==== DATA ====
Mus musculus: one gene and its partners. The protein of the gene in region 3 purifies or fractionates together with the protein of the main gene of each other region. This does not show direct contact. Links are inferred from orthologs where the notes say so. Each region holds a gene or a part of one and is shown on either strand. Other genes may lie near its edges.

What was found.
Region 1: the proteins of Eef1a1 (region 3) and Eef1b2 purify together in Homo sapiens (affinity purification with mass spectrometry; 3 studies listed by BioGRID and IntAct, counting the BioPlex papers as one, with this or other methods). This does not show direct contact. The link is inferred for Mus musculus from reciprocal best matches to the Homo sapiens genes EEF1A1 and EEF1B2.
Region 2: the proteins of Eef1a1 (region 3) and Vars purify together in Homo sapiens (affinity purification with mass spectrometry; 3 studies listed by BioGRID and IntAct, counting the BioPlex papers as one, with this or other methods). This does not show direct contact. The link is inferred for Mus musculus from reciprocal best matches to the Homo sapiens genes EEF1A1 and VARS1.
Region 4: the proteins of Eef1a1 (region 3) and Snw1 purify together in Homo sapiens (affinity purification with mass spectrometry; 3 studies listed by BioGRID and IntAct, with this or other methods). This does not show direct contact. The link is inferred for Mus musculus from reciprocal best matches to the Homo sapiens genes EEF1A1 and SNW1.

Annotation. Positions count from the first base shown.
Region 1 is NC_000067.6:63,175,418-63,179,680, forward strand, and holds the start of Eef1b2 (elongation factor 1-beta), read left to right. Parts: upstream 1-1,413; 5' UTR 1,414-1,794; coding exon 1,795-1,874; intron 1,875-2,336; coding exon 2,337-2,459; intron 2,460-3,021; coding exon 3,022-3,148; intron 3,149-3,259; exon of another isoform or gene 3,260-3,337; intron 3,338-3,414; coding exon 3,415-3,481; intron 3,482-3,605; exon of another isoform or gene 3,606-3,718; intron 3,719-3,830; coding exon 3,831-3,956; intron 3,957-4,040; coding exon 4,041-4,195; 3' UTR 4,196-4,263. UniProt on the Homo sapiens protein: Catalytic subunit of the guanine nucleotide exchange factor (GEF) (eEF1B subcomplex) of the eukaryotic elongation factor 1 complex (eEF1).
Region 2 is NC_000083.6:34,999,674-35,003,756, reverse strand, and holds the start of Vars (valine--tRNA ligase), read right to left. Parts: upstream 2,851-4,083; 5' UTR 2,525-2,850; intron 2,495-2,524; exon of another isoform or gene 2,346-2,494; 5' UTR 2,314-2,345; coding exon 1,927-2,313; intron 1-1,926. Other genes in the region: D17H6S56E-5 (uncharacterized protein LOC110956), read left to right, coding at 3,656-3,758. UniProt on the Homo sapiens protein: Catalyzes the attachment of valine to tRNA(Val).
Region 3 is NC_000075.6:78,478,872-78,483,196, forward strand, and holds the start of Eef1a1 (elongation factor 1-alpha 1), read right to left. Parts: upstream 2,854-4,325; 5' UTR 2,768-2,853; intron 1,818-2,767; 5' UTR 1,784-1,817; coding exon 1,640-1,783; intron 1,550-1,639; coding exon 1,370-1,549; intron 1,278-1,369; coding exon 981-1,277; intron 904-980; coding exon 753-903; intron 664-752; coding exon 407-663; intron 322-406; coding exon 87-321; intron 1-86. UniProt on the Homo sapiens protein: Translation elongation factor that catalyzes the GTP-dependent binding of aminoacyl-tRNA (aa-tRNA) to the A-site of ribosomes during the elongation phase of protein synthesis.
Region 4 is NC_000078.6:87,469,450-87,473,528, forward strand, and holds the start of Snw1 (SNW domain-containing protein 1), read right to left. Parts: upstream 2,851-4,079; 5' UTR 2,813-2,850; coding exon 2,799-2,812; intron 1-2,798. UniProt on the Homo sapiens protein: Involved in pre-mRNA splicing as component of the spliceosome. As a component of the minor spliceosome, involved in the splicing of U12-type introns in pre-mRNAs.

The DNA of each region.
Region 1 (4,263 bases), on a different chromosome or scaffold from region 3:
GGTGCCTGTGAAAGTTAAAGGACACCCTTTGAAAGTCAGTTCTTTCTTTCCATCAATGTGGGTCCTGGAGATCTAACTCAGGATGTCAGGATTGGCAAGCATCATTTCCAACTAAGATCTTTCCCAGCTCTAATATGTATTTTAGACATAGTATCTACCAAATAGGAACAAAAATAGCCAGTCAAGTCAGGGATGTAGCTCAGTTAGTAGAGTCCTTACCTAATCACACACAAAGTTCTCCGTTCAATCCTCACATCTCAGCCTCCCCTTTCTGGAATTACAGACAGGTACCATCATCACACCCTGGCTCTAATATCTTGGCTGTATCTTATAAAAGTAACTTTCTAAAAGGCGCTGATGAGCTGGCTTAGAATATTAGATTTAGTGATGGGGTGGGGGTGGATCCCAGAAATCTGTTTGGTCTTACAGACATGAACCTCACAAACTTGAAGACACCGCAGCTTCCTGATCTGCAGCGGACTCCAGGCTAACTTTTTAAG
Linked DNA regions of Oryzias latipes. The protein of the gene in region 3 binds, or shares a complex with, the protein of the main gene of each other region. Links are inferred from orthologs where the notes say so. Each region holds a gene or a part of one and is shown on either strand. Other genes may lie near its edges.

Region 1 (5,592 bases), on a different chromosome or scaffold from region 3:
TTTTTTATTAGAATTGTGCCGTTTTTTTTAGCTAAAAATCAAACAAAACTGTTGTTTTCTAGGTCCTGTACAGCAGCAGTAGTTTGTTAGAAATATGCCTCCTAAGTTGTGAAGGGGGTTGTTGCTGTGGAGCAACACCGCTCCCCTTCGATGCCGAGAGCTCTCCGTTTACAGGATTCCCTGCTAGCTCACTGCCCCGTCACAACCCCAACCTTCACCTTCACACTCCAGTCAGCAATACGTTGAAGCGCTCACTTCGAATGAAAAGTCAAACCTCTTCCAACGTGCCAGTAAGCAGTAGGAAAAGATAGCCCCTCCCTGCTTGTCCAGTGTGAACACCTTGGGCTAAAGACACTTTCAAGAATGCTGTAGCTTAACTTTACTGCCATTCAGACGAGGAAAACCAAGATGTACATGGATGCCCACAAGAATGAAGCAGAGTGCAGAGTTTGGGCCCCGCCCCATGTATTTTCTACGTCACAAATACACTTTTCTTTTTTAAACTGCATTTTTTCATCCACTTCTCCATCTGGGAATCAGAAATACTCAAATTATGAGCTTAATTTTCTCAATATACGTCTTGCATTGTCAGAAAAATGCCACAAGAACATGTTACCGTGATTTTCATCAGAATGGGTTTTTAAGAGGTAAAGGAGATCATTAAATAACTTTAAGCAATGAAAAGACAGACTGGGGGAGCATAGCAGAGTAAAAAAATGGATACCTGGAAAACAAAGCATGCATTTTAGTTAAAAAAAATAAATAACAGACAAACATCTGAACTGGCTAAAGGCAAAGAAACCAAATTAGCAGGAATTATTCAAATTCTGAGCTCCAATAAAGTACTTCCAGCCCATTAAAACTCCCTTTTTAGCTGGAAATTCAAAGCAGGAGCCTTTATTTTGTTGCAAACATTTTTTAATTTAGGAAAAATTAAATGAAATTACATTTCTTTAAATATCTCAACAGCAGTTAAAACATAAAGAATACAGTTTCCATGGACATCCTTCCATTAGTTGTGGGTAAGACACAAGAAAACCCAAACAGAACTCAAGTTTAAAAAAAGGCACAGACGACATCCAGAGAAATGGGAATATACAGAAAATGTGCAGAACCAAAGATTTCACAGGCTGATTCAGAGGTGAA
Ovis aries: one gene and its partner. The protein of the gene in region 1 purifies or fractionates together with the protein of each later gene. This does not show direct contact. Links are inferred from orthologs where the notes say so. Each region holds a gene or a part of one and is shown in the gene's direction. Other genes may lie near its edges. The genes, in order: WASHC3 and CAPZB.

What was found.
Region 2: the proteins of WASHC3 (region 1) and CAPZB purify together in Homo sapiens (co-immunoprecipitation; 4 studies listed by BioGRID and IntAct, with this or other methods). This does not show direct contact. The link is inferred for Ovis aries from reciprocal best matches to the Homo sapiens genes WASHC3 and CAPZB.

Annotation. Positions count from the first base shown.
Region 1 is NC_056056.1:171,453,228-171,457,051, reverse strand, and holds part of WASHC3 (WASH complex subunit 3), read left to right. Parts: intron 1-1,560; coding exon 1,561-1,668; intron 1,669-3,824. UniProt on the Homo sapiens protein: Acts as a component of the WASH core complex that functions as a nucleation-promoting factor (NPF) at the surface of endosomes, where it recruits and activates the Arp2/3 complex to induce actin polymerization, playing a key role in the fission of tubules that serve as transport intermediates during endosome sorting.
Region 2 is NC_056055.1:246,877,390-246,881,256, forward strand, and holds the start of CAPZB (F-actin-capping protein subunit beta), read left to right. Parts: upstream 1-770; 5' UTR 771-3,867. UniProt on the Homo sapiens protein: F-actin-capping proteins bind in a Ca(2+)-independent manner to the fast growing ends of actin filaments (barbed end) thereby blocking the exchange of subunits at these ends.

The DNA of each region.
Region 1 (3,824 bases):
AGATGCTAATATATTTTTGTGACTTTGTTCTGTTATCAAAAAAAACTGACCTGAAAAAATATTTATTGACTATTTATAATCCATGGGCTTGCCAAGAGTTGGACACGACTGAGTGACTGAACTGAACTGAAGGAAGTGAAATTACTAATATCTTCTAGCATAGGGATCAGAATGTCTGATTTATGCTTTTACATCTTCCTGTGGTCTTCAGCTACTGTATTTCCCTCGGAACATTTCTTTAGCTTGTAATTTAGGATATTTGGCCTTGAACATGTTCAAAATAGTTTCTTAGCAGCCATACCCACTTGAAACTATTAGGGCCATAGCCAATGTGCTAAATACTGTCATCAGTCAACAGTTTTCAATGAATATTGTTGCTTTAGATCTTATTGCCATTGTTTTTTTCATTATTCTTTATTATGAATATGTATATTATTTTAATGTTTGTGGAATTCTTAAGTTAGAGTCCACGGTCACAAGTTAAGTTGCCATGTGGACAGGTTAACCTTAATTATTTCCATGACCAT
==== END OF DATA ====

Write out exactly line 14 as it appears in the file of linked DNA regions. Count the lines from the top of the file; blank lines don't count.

Linked DNA regions of Oryzias latipes. The protein of the gene in region 3 binds, or shares a complex with, the protein of the main gene of each other region. Links are inferred from orthologs where the notes say so. Each region holds a gene or a part of one and is shown on either strand. Other genes may lie near its edges.